Are you suffering from Nature Deficit Disorder?

Nature Deficit Disorder is a phrase coined by Richard Louv to describe our loss of connection to the natural world. He asserts that this loss affects “health, spiritual well-being, and many other areas, including [the] ability to feel ultimately alive.”

So how does spending time in nature affect us?

 It can ease depression

According to a study from the University of Michigan , group nature walks are linked to enhanced mental health and positivity, as well as significantly lower levels of depression and feelings of stress. Having an emotionally tough time with your family? Grab a friend or your significant other and take a walk in the nearest park. Having a stressful time at work? Gather a group of co-workers and walk around the lake at lunch time.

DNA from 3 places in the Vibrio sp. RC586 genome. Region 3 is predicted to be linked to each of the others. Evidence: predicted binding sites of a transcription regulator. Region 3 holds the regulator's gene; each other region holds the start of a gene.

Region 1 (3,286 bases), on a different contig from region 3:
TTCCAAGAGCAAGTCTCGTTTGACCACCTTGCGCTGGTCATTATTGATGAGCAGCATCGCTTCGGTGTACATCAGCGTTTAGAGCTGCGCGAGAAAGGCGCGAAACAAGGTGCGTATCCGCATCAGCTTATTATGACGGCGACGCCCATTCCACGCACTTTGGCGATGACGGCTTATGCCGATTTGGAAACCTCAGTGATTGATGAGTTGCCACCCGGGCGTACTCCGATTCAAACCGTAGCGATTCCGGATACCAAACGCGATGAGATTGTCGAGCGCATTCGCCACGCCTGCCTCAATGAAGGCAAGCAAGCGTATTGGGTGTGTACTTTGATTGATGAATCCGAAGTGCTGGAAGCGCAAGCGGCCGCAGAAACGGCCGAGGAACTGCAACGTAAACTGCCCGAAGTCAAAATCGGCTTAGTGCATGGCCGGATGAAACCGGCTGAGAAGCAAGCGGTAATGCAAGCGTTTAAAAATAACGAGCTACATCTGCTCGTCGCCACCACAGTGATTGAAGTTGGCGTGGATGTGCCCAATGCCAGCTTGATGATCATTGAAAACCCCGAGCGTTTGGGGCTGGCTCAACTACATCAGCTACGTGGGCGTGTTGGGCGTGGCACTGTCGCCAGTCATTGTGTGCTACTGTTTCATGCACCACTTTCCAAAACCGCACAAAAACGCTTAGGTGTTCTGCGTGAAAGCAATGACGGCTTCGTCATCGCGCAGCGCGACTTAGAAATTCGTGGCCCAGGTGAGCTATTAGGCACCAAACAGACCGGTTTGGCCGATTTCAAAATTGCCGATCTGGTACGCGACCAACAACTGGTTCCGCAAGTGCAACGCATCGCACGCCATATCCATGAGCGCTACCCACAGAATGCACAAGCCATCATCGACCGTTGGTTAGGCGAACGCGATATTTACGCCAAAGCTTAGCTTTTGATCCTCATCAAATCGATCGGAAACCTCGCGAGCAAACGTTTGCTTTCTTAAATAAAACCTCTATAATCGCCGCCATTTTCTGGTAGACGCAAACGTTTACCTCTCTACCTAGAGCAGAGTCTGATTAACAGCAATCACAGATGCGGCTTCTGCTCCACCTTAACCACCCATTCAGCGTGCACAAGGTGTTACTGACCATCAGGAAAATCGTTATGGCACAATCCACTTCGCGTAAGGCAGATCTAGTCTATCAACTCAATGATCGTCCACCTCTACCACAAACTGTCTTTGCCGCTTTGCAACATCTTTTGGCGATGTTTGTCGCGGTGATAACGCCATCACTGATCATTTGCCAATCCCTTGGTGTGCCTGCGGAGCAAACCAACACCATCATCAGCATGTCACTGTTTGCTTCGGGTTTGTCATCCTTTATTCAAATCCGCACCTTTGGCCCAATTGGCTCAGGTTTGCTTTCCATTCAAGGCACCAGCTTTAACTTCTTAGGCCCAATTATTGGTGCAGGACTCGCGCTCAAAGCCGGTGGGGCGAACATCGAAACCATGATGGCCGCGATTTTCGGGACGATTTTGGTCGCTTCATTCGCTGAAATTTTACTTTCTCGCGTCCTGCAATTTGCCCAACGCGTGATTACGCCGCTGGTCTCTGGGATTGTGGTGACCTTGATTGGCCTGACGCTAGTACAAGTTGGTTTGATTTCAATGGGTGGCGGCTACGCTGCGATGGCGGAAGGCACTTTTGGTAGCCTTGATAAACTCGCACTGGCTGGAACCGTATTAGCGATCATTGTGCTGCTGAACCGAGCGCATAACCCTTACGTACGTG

Don’t have someone willing or able to walk with you? Go alone and you’ll still benefit.

 It may improve outlook

If you dread the thought of spending another workout chained to the treadmill, move your run outdoors for a quick burst of happiness. A study from Glasgow University showed that people who walked, biked, or ran in nature had a lower risk of poor mental health than people who worked out indoors.

It could improve  focus

 According to a study published in Psychological Science, interacting with nature gives your brain a break from everyday overstimulation. This break can have a restorative effect on your attention levels.

It can strengthen immunity

The latest get-healthy pill isn’t found it in your medicine cabinet, it’s in your backyard. Researchers at Tokyo’s Nippon Medical School found that women who spent six hours in the woods over the course of two days had an increase in virus- and tumor-fighting white blood cells, and the boost lasted at least seven days afterwards.

Click here for an entertaining take on the benefits of nature.